Keep Conversations Flowing With the FORD Method

Whether it's at the salon or on a call to tech support, we've all been faced with the awkwardness of small talk. Even worse, many of us have run out of things to say. Well, there's good news: The FORD method may be a way to never run out of conversation topics again.

How 'Bout This Weather?

It's easy to hate small talk, but for most people, there's no way around it — even if you decide not to exchange pleasantries with baristas and grocery clerks (and, we should remind you, you'll be happier if you talk to them), there are still the moments at networking events and before job interviews when a conversation can make or break your career prospects. But coming up with a good conversation topic can be a challenge, which is where the FORD method comes in handy.

The method is all about asking questions, which is a research-backed way to make people like you better. A 2017 study published in the Journal of Personality and Social Psychology found that when participants were instructed to ask more questions, their conversation partners found them more likable. That same study also looked at a speed-dating scenario and found that people who asked more follow-up questions were more likely to get a second date. It's a fact: People like talking about themselves. Ask them to do what they like, and they'll probably like you, too.

The Method

Without further ado, here's the FORD method. Those letters stand for four topics that can be used as conversation starters for just about anyone:

  • F: Family ("Do you have any siblings?" "Do you have family in the area?")
  • O: Occupation ("What do you do for a living?" "Do you work downtown?")
  • R: Recreation ("What do you like to do for fun?" "What do you do when you're not at work?")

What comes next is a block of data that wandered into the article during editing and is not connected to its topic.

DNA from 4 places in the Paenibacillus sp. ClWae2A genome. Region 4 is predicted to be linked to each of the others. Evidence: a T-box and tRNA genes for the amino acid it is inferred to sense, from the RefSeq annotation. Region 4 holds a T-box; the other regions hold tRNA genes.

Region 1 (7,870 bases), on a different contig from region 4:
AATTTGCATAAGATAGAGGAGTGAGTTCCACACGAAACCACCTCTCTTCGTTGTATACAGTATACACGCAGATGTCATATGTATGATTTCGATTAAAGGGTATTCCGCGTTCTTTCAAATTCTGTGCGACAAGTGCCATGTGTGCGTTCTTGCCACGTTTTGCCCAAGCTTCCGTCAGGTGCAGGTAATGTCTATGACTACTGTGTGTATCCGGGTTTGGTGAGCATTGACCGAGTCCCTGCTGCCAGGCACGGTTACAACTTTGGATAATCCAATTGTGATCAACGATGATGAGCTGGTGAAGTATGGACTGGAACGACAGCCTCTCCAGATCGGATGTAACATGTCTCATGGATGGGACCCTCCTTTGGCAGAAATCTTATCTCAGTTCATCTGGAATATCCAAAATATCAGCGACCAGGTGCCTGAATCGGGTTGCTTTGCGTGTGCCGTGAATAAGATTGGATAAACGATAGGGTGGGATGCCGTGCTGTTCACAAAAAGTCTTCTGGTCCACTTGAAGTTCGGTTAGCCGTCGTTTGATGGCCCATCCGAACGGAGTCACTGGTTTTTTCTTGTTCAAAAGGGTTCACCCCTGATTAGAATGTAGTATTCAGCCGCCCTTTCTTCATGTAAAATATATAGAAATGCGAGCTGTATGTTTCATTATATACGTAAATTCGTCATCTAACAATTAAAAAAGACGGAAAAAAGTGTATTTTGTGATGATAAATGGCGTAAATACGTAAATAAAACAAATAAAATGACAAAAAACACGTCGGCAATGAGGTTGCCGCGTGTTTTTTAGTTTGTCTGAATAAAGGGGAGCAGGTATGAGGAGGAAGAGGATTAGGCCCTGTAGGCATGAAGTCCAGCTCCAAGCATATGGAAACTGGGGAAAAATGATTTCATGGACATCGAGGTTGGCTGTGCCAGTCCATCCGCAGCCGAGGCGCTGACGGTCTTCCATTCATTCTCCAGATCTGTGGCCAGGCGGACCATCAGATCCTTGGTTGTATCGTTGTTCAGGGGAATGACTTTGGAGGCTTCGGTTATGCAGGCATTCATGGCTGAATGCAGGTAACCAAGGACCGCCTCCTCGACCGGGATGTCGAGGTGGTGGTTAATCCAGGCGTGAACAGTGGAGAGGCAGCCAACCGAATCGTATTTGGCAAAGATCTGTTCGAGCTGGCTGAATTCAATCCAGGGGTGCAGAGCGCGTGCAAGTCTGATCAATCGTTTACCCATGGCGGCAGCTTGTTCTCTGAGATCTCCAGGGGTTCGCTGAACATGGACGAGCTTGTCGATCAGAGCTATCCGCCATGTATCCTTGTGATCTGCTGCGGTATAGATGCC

• D: Dreams ("Have you ever thought about doing [recreation] professionally?" "What's the number-one thing on your bucket list?")

If you really want to cut through the awkwardness, it's important not only to ask questions but to really listen to the person's answers. Next, comment on them, and ask follow-up questions — was there something you didn't understand? Did a detail make you want to learn more? At this point, you can share details about yourself, but make sure those details are relevant to what your conversation partner has shared about themselves.

Before you know it, you'll be deep in conversation with a new friend!

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For more small-talk tips, check out "Small Talk: How to Talk to People, Improve Your Charisma, Social Skills, Conversation Starters & Lessen Social Anxiety" by Aston Sanderson. The audiobook is free with a trial of Audible. We handpick reading recommendations we think you may like. If you choose to make a purchase through that link, Curiosity will get a share of the sale.

Written by Ashley Hamer February 8, 2018

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